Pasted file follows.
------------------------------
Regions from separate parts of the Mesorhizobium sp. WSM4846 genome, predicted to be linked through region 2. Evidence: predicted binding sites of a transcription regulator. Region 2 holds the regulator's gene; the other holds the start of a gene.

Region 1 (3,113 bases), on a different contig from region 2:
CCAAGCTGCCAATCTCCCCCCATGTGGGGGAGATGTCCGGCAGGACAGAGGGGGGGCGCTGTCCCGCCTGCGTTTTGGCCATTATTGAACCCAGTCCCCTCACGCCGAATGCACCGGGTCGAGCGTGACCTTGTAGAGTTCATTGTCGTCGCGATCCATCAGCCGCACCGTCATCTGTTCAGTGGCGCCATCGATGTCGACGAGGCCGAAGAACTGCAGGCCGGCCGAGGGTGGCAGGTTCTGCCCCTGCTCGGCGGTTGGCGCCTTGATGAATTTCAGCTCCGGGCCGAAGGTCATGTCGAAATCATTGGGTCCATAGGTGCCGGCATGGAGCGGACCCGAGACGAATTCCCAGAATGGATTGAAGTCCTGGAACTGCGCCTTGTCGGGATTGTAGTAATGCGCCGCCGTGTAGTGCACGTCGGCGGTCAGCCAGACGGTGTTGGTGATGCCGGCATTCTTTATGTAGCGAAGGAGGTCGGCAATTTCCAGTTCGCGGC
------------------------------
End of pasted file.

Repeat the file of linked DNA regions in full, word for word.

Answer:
Regions from separate parts of the Mesorhizobium sp. WSM4846 genome, predicted to be linked through region 2. Evidence: predicted binding sites of a transcription regulator. Region 2 holds the regulator's gene; the other holds the start of a gene.

Region 1 (3,113 bases), on a different contig from region 2:
CCAAGCTGCCAATCTCCCCCCATGTGGGGGAGATGTCCGGCAGGACAGAGGGGGGGCGCTGTCCCGCCTGCGTTTTGGCCATTATTGAACCCAGTCCCCTCACGCCGAATGCACCGGGTCGAGCGTGACCTTGTAGAGTTCATTGTCGTCGCGATCCATCAGCCGCACCGTCATCTGTTCAGTGGCGCCATCGATGTCGACGAGGCCGAAGAACTGCAGGCCGGCCGAGGGTGGCAGGTTCTGCCCCTGCTCGGCGGTTGGCGCCTTGATGAATTTCAGCTCCGGGCCGAAGGTCATGTCGAAATCATTGGGTCCATAGGTGCCGGCATGGAGCGGACCCGAGACGAATTCCCAGAATGGATTGAAGTCCTGGAACTGCGCCTTGTCGGGATTGTAGTAATGCGCCGCCGTGTAGTGCACGTCGGCGGTCAGCCAGACGGTGTTGGTGATGCCGGCATTCTTTATGTAGCGAAGGAGGTCGGCAATTTCCAGTTCGCGGC